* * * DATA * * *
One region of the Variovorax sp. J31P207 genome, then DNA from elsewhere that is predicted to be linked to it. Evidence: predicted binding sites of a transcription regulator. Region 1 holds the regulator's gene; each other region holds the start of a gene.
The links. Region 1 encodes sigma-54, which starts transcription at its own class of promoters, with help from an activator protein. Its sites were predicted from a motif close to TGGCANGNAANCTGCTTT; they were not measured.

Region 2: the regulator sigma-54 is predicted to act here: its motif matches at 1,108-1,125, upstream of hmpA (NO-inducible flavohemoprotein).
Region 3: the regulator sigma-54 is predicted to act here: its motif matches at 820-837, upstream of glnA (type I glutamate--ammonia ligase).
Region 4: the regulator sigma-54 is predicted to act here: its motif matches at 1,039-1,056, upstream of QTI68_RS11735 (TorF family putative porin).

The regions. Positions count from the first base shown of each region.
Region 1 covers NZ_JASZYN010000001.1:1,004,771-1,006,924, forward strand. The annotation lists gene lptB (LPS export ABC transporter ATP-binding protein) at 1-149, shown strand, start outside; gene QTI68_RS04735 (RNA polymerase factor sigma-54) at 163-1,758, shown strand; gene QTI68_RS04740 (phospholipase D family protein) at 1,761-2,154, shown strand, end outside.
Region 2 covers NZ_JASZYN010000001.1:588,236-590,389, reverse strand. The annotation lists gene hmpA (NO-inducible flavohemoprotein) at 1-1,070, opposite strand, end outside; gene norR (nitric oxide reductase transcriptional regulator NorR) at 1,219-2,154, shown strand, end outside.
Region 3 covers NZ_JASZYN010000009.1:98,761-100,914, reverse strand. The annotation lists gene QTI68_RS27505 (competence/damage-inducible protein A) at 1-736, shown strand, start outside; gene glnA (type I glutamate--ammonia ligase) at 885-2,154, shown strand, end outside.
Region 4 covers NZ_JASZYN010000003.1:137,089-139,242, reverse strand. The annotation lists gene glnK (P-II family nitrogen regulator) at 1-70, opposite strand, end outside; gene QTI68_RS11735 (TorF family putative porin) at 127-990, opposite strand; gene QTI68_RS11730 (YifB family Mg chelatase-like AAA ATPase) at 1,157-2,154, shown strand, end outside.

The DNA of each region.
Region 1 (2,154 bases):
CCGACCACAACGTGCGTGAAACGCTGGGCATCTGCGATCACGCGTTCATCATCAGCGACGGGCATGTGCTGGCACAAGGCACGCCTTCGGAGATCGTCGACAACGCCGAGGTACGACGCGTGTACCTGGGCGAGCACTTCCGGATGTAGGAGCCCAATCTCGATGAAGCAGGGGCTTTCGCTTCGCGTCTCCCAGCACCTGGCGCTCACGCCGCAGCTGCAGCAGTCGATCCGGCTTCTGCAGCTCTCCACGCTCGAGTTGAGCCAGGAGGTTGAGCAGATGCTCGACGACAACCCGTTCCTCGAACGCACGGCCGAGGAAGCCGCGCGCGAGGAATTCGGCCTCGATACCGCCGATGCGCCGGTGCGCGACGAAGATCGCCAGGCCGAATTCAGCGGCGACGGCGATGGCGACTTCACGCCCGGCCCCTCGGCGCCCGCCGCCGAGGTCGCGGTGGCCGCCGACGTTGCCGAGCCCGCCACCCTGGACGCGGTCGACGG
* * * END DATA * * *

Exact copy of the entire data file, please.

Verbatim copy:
One region of the Variovorax sp. J31P207 genome, then DNA from elsewhere that is predicted to be linked to it. Evidence: predicted binding sites of a transcription regulator. Region 1 holds the regulator's gene; each other region holds the start of a gene.
The links. Region 1 encodes sigma-54, which starts transcription at its own class of promoters, with help from an activator protein. Its sites were predicted from a motif close to TGGCANGNAANCTGCTTT; they were not measured.

Region 2: the regulator sigma-54 is predicted to act here: its motif matches at 1,108-1,125, upstream of hmpA (NO-inducible flavohemoprotein).
Region 3: the regulator sigma-54 is predicted to act here: its motif matches at 820-837, upstream of glnA (type I glutamate--ammonia ligase).
Region 4: the regulator sigma-54 is predicted to act here: its motif matches at 1,039-1,056, upstream of QTI68_RS11735 (TorF family putative porin).

The regions. Positions count from the first base shown of each region.
Region 1 covers NZ_JASZYN010000001.1:1,004,771-1,006,924, forward strand. The annotation lists gene lptB (LPS export ABC transporter ATP-binding protein) at 1-149, shown strand, start outside; gene QTI68_RS04735 (RNA polymerase factor sigma-54) at 163-1,758, shown strand; gene QTI68_RS04740 (phospholipase D family protein) at 1,761-2,154, shown strand, end outside.
Region 2 covers NZ_JASZYN010000001.1:588,236-590,389, reverse strand. The annotation lists gene hmpA (NO-inducible flavohemoprotein) at 1-1,070, opposite strand, end outside; gene norR (nitric oxide reductase transcriptional regulator NorR) at 1,219-2,154, shown strand, end outside.
Region 3 covers NZ_JASZYN010000009.1:98,761-100,914, reverse strand. The annotation lists gene QTI68_RS27505 (competence/damage-inducible protein A) at 1-736, shown strand, start outside; gene glnA (type I glutamate--ammonia ligase) at 885-2,154, shown strand, end outside.
Region 4 covers NZ_JASZYN010000003.1:137,089-139,242, reverse strand. The annotation lists gene glnK (P-II family nitrogen regulator) at 1-70, opposite strand, end outside; gene QTI68_RS11735 (TorF family putative porin) at 127-990, opposite strand; gene QTI68_RS11730 (YifB family Mg chelatase-like AAA ATPase) at 1,157-2,154, shown strand, end outside.

The DNA of each region.
Region 1 (2,154 bases):
CCGACCACAACGTGCGTGAAACGCTGGGCATCTGCGATCACGCGTTCATCATCAGCGACGGGCATGTGCTGGCACAAGGCACGCCTTCGGAGATCGTCGACAACGCCGAGGTACGACGCGTGTACCTGGGCGAGCACTTCCGGATGTAGGAGCCCAATCTCGATGAAGCAGGGGCTTTCGCTTCGCGTCTCCCAGCACCTGGCGCTCACGCCGCAGCTGCAGCAGTCGATCCGGCTTCTGCAGCTCTCCACGCTCGAGTTGAGCCAGGAGGTTGAGCAGATGCTCGACGACAACCCGTTCCTCGAACGCACGGCCGAGGAAGCCGCGCGCGAGGAATTCGGCCTCGATACCGCCGATGCGCCGGTGCGCGACGAAGATCGCCAGGCCGAATTCAGCGGCGACGGCGATGGCGACTTCACGCCCGGCCCCTCGGCGCCCGCCGCCGAGGTCGCGGTGGCCGCCGACGTTGCCGAGCCCGCCACCCTGGACGCGGTCGACGG